Written 10 June, 2008
The Donut of My Vacation
I'm back home after three weeks of bliss, and I'm happy to say I returned ten pounds lighter than I left. That's due to a lot of walking and judicious eating. Fruits, nuts, low-glycemic carbs, and no donuts.
Well, there were a FEW donuts.
Just down the street from the house in which Sweetie and I were holing up was a produce stand with a country bakery. I would walk the kilometer there most mornings and buy tomatoes, cucumbers, leeks, onions, carrots, mushrooms, broccoli, asparagus, and other fruits de terre.
On the other side of the door was a bakery filled with wondrous things: thick loaves of rye and multigrain bread, baguettes with glistening crusts, cookies of all variety, brownies with chocolate icing and M&M sprinkles as a bonus treat, apple and blueberry and cherry turnovers, coconut cream and apple and peach and cherry and pecan pies in 6", 10", and personal treat sizes, nutty rugelach, scones, cream puffs, cheese straws, and other miracles of pastry science.
And donuts. 3.5"-wide, 1.5"-thick apple cider donuts, plain cake donuts, and beautiful brown donuts rolled in sugar crystals.
It was the last of these I favored.
I told Sweetie I deserved a vacation donut. She didn't discourage me, for I was up every morning, walking, while she slept the sleep of the innocent.
Well, that may be stretching the point. While she slept.
So there came the day when I bought it. My donut. Sixty-nine cents worth of nutmeg-and-cinnamon flavored deep-fried sugary sweetness. The smell was heavenly.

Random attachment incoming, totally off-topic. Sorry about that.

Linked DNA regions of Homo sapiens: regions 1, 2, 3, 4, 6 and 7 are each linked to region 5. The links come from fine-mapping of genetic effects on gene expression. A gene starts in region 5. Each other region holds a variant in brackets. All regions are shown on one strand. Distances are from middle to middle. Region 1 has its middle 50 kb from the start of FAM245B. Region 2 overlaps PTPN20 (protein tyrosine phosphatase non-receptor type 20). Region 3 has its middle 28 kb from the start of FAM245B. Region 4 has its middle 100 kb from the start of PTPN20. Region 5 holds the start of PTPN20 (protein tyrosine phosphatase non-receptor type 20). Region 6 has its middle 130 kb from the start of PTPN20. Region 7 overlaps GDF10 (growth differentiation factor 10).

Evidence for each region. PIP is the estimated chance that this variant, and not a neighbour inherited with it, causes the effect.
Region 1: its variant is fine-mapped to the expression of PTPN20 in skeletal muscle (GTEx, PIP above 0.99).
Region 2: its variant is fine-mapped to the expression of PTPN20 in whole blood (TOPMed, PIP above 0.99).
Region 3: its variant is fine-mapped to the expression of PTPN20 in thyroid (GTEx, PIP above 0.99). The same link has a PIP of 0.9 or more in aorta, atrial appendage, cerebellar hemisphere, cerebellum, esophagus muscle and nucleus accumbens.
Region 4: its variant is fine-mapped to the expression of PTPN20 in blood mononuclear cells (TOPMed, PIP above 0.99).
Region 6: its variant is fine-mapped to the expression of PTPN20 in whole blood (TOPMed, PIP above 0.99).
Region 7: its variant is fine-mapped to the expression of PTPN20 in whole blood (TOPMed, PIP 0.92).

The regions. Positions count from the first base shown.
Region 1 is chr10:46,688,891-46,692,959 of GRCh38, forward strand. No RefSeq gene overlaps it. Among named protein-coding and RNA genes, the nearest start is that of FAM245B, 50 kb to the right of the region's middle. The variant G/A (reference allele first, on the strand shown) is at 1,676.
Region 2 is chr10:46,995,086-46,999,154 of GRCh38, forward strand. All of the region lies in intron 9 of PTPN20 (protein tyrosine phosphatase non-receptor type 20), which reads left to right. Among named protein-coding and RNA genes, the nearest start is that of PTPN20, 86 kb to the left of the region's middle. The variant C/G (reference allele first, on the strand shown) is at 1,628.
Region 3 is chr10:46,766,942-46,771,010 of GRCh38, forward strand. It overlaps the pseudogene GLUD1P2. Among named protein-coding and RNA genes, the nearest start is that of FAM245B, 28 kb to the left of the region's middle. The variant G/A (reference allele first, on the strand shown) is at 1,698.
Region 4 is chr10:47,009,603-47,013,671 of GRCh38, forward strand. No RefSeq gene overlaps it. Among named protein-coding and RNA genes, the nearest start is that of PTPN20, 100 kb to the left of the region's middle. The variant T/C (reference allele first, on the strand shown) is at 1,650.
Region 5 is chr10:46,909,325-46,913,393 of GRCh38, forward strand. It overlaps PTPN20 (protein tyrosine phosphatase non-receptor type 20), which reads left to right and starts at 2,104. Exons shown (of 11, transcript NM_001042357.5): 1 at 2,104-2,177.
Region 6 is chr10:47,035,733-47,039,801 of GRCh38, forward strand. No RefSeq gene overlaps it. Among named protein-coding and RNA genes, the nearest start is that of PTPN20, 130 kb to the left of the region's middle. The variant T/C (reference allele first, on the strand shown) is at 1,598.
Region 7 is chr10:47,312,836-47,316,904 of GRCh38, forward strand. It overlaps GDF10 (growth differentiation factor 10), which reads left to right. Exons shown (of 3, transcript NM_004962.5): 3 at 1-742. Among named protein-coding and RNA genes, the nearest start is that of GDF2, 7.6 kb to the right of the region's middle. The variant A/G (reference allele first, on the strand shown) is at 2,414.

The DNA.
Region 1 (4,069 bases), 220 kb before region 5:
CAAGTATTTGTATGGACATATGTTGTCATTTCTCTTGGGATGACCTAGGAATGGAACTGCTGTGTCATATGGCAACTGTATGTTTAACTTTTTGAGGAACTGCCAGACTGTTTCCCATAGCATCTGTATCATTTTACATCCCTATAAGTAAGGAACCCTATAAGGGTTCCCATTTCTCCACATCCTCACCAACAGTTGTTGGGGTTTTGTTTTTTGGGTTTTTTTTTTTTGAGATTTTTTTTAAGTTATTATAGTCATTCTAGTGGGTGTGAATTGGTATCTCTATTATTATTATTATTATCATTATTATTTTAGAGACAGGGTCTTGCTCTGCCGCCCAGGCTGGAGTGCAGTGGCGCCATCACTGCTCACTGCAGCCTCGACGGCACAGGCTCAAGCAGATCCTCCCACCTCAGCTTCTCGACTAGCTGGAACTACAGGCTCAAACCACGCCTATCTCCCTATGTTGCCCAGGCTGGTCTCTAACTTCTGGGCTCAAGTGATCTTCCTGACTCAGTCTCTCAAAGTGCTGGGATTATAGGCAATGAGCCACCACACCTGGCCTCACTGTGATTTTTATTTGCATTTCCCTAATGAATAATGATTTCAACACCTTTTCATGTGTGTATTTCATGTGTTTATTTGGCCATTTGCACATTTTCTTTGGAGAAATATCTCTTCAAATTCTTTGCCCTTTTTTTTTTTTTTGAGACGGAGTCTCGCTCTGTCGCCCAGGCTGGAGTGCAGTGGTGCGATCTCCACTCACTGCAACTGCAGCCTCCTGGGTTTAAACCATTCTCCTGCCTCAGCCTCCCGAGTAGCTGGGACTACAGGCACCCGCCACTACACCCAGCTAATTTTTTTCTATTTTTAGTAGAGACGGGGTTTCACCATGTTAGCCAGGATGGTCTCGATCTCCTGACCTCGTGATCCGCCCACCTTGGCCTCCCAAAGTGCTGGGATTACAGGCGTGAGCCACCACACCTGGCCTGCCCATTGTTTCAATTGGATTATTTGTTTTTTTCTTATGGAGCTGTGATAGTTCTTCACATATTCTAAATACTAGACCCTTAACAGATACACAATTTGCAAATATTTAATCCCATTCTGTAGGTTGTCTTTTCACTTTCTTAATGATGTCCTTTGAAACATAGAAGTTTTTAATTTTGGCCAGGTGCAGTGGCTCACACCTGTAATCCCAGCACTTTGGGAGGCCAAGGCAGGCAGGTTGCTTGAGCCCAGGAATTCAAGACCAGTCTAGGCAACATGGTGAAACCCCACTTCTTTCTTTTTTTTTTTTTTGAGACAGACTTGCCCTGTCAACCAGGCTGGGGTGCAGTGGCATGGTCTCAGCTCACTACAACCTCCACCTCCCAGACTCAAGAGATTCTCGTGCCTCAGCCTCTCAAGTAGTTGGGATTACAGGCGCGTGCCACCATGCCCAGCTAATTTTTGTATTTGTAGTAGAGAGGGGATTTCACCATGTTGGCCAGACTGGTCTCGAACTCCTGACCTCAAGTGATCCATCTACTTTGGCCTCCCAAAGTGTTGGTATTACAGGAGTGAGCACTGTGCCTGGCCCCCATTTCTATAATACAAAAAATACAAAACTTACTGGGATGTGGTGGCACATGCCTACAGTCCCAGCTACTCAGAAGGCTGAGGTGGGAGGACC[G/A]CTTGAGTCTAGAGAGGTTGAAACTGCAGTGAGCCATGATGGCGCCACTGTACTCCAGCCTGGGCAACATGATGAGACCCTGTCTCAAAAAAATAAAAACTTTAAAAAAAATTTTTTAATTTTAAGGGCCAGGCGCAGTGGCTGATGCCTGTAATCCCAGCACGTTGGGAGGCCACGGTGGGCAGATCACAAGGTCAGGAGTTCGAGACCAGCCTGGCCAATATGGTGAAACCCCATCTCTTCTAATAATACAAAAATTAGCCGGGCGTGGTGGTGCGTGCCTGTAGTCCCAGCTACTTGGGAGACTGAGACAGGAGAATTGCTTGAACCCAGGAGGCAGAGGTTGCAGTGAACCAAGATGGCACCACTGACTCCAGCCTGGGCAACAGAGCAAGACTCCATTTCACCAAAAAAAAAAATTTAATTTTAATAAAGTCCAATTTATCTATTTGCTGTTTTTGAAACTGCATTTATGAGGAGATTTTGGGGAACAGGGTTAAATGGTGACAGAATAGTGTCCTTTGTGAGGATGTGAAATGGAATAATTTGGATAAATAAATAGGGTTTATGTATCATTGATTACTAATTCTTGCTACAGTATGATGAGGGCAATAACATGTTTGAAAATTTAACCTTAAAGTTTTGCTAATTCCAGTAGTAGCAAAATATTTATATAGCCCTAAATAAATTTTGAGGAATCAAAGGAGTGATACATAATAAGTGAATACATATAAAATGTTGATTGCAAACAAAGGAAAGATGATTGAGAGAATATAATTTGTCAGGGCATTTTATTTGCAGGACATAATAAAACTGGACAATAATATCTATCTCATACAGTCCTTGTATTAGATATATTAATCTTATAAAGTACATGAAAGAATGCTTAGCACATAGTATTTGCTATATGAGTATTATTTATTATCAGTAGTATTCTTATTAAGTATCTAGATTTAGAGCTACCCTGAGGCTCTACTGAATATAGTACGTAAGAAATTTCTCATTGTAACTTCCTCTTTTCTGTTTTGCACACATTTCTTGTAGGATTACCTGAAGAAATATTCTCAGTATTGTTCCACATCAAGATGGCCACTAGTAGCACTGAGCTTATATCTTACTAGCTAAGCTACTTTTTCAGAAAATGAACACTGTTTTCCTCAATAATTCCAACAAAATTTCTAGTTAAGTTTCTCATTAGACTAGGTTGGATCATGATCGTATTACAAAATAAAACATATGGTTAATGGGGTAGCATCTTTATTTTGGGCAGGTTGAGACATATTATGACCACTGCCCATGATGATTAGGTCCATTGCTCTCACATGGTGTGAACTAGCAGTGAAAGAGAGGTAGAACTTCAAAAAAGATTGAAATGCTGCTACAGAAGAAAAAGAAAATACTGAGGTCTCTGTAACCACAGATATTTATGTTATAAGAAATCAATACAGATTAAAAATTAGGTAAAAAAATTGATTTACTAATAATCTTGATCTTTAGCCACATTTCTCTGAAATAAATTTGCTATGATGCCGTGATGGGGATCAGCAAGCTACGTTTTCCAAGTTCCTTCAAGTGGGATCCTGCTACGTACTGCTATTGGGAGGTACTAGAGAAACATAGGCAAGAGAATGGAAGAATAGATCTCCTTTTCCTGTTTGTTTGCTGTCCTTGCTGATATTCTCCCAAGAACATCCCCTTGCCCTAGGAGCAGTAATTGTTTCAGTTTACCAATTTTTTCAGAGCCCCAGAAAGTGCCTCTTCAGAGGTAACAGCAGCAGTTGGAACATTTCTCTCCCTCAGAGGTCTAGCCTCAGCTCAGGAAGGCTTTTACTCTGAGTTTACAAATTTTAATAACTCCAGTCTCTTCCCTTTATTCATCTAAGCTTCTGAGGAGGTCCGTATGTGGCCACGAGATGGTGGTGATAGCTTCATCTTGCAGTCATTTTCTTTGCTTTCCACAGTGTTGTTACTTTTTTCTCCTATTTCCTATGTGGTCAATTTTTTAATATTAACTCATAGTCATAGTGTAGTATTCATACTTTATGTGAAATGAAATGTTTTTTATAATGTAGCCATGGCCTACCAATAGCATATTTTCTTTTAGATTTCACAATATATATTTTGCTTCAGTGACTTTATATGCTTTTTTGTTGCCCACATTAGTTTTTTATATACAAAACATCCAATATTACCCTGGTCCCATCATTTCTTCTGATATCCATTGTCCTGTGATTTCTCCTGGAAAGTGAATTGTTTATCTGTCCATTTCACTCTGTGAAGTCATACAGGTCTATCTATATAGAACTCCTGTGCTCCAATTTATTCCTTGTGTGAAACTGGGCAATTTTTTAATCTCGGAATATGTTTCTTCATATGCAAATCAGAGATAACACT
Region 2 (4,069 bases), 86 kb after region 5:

The donut weighed heavily in my hand as I sat on a bench and began to stuff the day's vegetables into my backpack.
Now, I've heard of German shepherds, and Belgian shepherds, and even Dutch and Australian shepherds-- fine dogs all, I'm sure. But who ever heard of a Uzbekistani shepherd?
Not I, certainly, but there one was, a four-month-old black-and-white puppy with a gleam in his eye and mischief on his mind, the guardian of the vegetables, I supposed. He nosed his way through the screen door and came outside and sat on his haunches. I could tell by his manner he fancied my donut, but he was not going to get it. Well, maybe I would give him a piece of it.
But I was robbed of any chance to be generous, for that 75-pound puppy made the first move. In complete indifference to the height of the donut (I was holding it above my head), he climbed right up me and snatched it from my hand. I was left with only donut memories and a dusting of fine sugar crystals on my fingers.
That dog ate the donut of my vacation.